100 Years Ago
For the birds
Ads in the Times:
"Books on Poultry: Pigeons, Bee-Keeping, Farming-Gardening. The Eichelberger Book Co. 308 N. Charles St. Baltimore, Md.
"Send us cow and horse hides: To be tanned and manufactured into coats, robes, gloves and mittens. We are dresses of all kinds of furs. Write for free catalogue and samples telling all about our business. Fur coats and robes for sale. The Sylvania Tanning Co. Sylvana, Ohio."
75 Years Ago
Balance of payments
Briefs from the "Home and Abroad" column:
"Imports exceed exports: Speaking of farm products, for the first time in history, according to the Bureau of Agricultural Economics, products sold abroad totaled $733,000,000 while competitive agricultural goods imported totaled $868,000,000. This must mean something.
"The English will 'probably' renew token payments on the War Debt to the United States next month when the dun notes are sent out. It is about time something was done. It might created a better feeling here in respect to the Anglo-American friendship."
Ah, payments for debts incurred during World War I, just in time for round two, and also Lend-Lease! Little did the Brits know then how much their finances would be devastated by another war, and that in a few years they'd be leasing military equipment and materiel from the United States.
Though Britain was on the winning side of World War II, they suffered financially for many years afterward. In fact, when the Beatles became a worldwide hit, the resulting financial boom made a big hit with the British government too, that was still, in the early 1960s, recovering from the war.
"The U.S. Delegation has rejected a British proposal that the two nations join in an effort to halt the Sino-Japanese conflict by asking for an armistice. Ambassador Norman H. Davis said the proposal would merely invite another rebuff from Japan. Great Britain and France are blundering along attempting a face-saving measure. Washington sends word to pack up and come home, or so we understand."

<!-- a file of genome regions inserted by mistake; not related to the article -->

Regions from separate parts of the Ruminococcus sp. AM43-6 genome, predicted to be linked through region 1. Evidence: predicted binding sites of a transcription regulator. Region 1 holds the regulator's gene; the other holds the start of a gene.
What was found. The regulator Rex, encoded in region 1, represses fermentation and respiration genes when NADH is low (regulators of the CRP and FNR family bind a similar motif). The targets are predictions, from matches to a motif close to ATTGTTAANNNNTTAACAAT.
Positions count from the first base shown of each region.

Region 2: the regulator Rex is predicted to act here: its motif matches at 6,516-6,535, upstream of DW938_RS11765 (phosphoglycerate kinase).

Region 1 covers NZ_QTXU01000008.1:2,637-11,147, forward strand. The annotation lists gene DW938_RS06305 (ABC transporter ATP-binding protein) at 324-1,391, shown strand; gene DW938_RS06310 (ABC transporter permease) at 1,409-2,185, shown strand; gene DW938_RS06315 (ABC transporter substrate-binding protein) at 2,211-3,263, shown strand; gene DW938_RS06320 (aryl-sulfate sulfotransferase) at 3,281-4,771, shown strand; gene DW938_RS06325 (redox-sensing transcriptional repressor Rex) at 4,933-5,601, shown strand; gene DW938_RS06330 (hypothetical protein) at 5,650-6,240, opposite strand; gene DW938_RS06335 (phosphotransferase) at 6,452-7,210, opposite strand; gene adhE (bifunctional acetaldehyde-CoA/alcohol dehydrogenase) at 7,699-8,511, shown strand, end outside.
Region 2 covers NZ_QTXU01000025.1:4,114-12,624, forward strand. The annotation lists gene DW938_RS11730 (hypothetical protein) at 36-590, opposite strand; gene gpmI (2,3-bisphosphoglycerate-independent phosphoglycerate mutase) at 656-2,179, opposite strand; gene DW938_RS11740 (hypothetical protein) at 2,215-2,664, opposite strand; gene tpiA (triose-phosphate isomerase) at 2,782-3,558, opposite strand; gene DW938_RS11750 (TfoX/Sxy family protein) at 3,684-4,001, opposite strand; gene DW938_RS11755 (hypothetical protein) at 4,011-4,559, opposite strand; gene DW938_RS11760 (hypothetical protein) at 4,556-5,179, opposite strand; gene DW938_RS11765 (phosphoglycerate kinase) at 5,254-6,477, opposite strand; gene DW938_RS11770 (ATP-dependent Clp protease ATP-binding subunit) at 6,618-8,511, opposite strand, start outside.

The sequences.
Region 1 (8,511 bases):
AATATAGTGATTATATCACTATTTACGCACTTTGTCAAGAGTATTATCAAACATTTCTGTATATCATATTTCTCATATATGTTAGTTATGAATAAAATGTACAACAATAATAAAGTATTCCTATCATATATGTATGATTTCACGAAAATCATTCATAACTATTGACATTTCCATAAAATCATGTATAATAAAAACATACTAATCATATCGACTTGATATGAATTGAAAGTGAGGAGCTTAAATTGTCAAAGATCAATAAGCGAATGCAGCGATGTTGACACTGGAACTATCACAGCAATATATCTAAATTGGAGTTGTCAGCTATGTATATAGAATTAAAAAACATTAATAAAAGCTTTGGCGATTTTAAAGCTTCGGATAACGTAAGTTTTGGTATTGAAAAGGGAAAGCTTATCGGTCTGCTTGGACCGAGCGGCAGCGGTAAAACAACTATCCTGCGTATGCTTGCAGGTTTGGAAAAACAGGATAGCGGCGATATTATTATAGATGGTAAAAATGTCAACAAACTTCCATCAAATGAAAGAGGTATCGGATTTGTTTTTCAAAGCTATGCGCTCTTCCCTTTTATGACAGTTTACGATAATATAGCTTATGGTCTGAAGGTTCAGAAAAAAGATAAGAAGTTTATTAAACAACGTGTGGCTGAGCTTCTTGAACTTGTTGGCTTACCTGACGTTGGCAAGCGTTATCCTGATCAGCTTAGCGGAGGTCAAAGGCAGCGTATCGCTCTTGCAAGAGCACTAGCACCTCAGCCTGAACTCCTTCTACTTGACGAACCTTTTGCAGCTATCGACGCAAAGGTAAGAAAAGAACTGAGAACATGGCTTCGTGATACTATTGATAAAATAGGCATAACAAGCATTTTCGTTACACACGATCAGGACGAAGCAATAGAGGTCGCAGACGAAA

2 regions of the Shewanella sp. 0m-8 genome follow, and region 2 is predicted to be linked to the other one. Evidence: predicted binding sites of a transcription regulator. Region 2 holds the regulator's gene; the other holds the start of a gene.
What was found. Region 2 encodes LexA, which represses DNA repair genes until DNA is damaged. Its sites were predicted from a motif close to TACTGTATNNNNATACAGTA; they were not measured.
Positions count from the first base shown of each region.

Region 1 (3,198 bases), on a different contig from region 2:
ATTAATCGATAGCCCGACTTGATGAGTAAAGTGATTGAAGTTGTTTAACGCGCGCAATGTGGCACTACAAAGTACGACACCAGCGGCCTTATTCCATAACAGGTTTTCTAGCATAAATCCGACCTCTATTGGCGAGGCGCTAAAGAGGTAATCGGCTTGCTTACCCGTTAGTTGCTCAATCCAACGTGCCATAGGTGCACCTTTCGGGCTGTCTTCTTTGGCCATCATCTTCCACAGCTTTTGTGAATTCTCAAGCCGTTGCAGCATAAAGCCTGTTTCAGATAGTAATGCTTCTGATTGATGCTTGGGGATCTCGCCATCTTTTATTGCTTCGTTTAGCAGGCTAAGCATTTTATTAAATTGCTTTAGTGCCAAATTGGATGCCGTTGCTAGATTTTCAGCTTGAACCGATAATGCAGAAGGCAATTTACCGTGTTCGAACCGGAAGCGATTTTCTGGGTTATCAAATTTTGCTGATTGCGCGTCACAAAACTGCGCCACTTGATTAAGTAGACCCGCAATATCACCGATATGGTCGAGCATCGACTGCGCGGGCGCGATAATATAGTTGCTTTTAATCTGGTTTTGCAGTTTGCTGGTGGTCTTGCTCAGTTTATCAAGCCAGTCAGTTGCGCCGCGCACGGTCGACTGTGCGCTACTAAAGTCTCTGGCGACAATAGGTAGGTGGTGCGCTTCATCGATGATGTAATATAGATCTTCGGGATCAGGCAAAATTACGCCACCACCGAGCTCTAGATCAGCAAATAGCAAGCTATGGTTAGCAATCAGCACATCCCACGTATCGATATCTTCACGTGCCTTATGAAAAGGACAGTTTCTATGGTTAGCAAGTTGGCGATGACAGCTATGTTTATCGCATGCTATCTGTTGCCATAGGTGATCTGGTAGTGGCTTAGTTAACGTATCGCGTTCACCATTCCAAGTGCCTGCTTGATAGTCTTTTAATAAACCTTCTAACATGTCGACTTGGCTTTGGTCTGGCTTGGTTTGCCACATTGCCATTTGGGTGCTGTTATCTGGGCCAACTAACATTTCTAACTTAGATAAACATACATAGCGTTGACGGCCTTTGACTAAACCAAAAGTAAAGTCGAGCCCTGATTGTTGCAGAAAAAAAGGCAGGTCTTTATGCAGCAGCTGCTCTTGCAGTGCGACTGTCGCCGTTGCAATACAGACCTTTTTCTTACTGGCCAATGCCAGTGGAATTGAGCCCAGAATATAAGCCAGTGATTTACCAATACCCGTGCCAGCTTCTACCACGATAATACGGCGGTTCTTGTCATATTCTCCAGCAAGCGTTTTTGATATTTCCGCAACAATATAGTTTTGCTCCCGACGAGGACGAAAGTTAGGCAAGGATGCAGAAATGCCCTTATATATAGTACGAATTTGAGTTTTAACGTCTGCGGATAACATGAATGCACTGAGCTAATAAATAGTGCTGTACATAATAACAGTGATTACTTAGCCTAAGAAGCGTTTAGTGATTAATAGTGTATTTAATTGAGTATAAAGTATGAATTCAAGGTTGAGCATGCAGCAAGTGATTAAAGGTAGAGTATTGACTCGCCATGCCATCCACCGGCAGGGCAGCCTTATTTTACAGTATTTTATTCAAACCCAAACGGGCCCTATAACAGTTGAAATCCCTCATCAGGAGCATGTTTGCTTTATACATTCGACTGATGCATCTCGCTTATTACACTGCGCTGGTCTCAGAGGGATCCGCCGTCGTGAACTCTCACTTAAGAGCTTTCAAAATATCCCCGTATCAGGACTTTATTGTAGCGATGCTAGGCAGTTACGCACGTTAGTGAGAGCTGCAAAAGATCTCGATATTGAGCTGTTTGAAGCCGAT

Davis was a United States ambassador-at-large that November of 1937. The ambassador to Japan at the time was Eugene Dooman, but he would leave on December 8, 1941, (the day after Pearl Harbor) and there would be no ambassadorship there until 1952. War with the host nation tends to do that.
According to state department lists, the ambassador to United Kingdom until November 17, 1937, was Robert Worth Bingham. Joe Kennedy would become ambassador to the U.K. in January, 1938.
Five Maryland citizens have served as ambassadors to Britain, including Howard County's David Bruce, of Belmont.
50 Years Ago
Here's the beef
Times news briefs: New truck
"The Jessup Volunteer Fire Department has a new $3,500 utility truck made possible in part by donations given during a recent fund drive. Equipped for rescue and salvage work, it also carries a 2,000 watt generator and carries flood lights. Chief John J. O'Leary said the pickup truck formerly in use wore out and the company decided to obtain another vehicle with a specially designed body for firefighting purposes."
"Discolored Water In Ellicott City Brings Complaints: Because of discoloration of the water supply, a deluge of protest from Ellicott City users was lodged this week with the office of James F. Lane, acting County Health officer. For several days a turn of the faucet brought forth a stream of water so discolored that a number of people were afraid to use it."
"Safeway Store Buys Prize Winning 4-H Beef: Safeway Store Normandy Shopping center announces it has purchases a prize winning 4-H Club beef shown at the National Live Stock Show. Steers belonging to Doris Ann Mullinex of Woodbine and Bruce Brendel and Carolyn Musgrove of Ellicott City totaling 4,320 pounds of prize winning beef, will be on sale in the store this weekend."Copyright © 2014, The Baltimore Sun